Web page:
Using the Common Information Model for Building Semantic Services
One of the requirements for a successful SOA implementation is semantic interoperability of the service’s messages. This typically requires basing service messaging/interfaces on the industry-specific Common Information Model (CIM). Because the CIM is abstract, in the majority of cases this CIM has to be extended for various reasons from necessity to include additional data elements for integration reasons to adding elements required for carrying out business logics by the Service component. A new DeveloperWorks article by Gandhi Sivakumar introduces 3 typical CIM layers and describes the property of each one.
According to authors the foundation is a core CIM layer, which
... comprises of the raw industry published models such as the TeleManagement Forum's Shared Information Data model (SID) in telecommunication industry and the IBM financial services model names the IFW in finance industry which contains the abstract entities with attributes and relationships.
This layer is typically predefined, but can be slightly customized to add missing data definitions, relationships and unique name identifiers. This layer is usually contained in its own namespace(s) to allow service specification generation tools to maintain it as a separate base layer decoupled from additional CIM layers.
The core CIM layer is extended by a weaker CIM layer, which:
... encompasses the extended CIM entities which convey pure business meaning for existence ... the modeler needs to always visualize the manifestation of these elements in the Service interface and not include unless otherwise warranted from business perspective, further represent them through a well abstracted terminology.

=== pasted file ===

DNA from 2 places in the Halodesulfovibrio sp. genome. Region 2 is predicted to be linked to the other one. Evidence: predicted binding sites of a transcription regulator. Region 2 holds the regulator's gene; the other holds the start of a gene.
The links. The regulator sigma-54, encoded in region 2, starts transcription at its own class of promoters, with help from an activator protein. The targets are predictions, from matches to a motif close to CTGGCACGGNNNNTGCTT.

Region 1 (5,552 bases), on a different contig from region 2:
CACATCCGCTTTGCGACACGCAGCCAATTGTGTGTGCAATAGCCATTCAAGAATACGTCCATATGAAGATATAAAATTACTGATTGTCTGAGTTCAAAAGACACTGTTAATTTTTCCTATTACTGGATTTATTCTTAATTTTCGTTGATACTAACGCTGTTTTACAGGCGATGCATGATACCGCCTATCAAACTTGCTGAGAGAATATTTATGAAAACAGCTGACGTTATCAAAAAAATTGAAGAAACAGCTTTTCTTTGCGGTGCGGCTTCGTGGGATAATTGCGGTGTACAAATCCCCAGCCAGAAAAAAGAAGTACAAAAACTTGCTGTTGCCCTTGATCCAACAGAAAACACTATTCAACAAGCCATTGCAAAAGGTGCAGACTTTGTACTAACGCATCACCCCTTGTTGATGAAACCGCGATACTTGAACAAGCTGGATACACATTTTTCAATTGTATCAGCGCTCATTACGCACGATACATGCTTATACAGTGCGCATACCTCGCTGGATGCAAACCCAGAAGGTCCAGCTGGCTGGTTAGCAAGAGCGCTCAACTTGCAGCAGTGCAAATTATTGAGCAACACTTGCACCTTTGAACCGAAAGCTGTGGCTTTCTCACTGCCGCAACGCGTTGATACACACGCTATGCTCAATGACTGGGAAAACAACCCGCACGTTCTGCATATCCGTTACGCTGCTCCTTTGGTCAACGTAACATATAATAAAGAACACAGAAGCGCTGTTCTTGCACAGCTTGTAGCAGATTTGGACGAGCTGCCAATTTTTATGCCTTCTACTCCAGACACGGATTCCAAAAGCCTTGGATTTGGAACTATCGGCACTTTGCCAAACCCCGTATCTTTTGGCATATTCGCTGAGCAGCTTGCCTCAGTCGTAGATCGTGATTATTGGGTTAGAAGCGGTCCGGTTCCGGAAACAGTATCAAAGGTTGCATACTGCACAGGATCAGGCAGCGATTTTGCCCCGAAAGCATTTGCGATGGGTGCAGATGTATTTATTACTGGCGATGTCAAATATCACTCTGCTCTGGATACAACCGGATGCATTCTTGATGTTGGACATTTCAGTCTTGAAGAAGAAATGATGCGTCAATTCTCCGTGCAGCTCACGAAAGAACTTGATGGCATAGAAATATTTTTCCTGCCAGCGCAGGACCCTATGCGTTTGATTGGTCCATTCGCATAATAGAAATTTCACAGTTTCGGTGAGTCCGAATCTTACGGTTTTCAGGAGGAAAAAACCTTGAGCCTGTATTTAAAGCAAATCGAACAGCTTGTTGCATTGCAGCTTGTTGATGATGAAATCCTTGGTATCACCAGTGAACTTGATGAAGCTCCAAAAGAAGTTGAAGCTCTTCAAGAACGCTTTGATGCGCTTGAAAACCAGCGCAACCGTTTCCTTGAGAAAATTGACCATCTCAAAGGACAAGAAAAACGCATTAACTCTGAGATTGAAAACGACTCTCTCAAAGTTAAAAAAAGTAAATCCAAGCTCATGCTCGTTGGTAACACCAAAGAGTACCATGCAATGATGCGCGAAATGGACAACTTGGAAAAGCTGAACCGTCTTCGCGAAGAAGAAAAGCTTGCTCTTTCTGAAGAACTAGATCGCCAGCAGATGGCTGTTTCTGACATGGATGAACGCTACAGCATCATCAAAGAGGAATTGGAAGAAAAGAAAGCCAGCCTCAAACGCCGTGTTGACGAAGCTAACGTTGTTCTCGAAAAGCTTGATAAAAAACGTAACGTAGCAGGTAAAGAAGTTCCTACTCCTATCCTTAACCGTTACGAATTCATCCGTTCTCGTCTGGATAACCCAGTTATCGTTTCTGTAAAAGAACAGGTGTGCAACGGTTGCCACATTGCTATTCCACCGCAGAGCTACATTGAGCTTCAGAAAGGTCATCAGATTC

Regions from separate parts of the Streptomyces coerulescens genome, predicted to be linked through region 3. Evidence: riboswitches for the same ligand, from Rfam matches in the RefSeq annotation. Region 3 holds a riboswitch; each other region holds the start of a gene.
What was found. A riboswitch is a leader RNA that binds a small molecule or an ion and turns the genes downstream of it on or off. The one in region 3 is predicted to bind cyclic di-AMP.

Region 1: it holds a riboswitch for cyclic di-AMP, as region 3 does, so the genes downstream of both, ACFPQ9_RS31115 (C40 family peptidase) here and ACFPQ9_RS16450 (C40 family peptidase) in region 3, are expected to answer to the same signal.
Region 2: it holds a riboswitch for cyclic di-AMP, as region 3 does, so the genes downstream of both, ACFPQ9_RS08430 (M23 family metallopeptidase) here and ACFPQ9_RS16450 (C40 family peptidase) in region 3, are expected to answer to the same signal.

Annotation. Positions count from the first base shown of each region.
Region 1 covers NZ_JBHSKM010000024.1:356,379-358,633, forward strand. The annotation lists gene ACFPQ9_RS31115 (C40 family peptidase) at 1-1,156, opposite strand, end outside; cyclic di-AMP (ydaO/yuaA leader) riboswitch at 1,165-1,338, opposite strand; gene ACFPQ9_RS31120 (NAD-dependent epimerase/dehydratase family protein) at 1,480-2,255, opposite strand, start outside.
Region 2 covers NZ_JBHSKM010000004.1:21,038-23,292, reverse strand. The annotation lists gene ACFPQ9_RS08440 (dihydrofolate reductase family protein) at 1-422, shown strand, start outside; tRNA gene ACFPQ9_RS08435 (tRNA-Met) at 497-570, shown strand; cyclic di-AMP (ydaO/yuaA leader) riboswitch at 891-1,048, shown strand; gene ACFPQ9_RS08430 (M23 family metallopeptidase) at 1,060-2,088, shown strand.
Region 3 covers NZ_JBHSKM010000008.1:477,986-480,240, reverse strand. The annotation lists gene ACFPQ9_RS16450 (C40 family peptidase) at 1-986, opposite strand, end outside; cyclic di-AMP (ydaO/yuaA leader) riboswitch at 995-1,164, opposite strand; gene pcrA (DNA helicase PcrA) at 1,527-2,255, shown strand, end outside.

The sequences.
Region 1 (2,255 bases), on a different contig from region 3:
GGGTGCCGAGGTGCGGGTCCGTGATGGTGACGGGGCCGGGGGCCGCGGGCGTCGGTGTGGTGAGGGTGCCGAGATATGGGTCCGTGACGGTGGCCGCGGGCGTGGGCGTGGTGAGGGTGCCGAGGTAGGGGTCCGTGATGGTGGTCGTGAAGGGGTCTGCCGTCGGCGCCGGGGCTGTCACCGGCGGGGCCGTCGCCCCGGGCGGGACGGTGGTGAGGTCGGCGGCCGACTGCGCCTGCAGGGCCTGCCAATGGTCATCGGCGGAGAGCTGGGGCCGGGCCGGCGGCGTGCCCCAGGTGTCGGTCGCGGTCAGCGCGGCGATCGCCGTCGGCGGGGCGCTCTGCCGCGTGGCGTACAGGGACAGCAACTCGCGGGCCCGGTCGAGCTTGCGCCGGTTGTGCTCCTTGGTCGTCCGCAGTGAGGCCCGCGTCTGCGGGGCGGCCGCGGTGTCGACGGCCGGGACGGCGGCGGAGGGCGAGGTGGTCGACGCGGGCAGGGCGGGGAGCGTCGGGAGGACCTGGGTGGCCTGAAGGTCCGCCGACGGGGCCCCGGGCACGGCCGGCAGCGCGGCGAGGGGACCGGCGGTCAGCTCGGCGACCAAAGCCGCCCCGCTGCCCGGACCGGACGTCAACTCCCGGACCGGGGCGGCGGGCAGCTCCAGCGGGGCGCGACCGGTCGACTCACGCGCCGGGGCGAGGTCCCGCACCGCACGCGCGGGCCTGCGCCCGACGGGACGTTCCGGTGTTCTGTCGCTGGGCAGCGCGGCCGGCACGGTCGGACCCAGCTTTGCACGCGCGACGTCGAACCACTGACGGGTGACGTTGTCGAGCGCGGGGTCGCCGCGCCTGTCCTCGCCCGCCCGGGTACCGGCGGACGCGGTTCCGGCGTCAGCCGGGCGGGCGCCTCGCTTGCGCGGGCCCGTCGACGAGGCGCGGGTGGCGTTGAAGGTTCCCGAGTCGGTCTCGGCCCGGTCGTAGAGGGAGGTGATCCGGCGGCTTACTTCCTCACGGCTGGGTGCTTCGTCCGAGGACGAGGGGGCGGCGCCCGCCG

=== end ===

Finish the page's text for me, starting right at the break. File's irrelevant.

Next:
The weaker CIM is an extension of the core CIM layer providing additional attributes, objects, relationships and interfaces. This layer contains the majority of business specific entities required for service implementation but missing in the core CIM. This layer is typically the most dynamic one and keeps growing as more functionality is added to services
Finally, the weakest CIM layer
... includes objects, attributes, interfaces, and methods which are required purely for integration purposes. For example the message header related entities, entities which are required for controlling the results, connecting the service operations and the weaker/core CIM layers. Note that this final layer must always co-exists with the lower weaker and core CIM layers, but are connected through the service operations.
The purpose of this layer is purely to support entities required for the implementation of integration and control functionality.
The article provides a very well defined multi-layered approach to adopting industry specific CIM models to SOA implementations. Proposed clear separation of core, service specific and integration specific extensions promotes a better overall maintainability of the semantic SOA model.
John Krewson, Steve Ropa and Matt Badgley Nov 24, 2014